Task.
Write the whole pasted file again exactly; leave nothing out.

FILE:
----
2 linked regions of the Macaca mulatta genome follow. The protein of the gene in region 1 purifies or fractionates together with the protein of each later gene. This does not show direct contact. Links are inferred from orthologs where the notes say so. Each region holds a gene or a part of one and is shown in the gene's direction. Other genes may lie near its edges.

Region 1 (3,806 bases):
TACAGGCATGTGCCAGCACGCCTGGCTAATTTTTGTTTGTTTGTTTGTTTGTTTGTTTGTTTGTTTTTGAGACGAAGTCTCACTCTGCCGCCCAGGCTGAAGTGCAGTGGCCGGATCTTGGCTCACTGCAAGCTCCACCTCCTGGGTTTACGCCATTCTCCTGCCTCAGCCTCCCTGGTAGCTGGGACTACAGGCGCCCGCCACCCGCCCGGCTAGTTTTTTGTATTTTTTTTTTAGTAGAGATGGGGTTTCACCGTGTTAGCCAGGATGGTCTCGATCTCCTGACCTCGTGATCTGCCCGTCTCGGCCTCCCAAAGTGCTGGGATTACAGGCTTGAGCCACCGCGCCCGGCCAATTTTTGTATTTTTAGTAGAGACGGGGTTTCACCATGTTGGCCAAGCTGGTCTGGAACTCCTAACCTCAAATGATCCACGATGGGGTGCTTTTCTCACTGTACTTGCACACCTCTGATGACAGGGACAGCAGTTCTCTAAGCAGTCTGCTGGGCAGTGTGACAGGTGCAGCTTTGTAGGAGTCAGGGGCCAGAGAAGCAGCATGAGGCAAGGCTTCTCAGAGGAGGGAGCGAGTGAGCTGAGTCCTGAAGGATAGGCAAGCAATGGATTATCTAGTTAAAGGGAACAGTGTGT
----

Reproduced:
2 linked regions of the Macaca mulatta genome follow. The protein of the gene in region 1 purifies or fractionates together with the protein of each later gene. This does not show direct contact. Links are inferred from orthologs where the notes say so. Each region holds a gene or a part of one and is shown in the gene's direction. Other genes may lie near its edges.

Region 1 (3,806 bases):
TACAGGCATGTGCCAGCACGCCTGGCTAATTTTTGTTTGTTTGTTTGTTTGTTTGTTTGTTTGTTTTTGAGACGAAGTCTCACTCTGCCGCCCAGGCTGAAGTGCAGTGGCCGGATCTTGGCTCACTGCAAGCTCCACCTCCTGGGTTTACGCCATTCTCCTGCCTCAGCCTCCCTGGTAGCTGGGACTACAGGCGCCCGCCACCCGCCCGGCTAGTTTTTTGTATTTTTTTTTTAGTAGAGATGGGGTTTCACCGTGTTAGCCAGGATGGTCTCGATCTCCTGACCTCGTGATCTGCCCGTCTCGGCCTCCCAAAGTGCTGGGATTACAGGCTTGAGCCACCGCGCCCGGCCAATTTTTGTATTTTTAGTAGAGACGGGGTTTCACCATGTTGGCCAAGCTGGTCTGGAACTCCTAACCTCAAATGATCCACGATGGGGTGCTTTTCTCACTGTACTTGCACACCTCTGATGACAGGGACAGCAGTTCTCTAAGCAGTCTGCTGGGCAGTGTGACAGGTGCAGCTTTGTAGGAGTCAGGGGCCAGAGAAGCAGCATGAGGCAAGGCTTCTCAGAGGAGGGAGCGAGTGAGCTGAGTCCTGAAGGATAGGCAAGCAATGGATTATCTAGTTAAAGGGAACAGTGTGT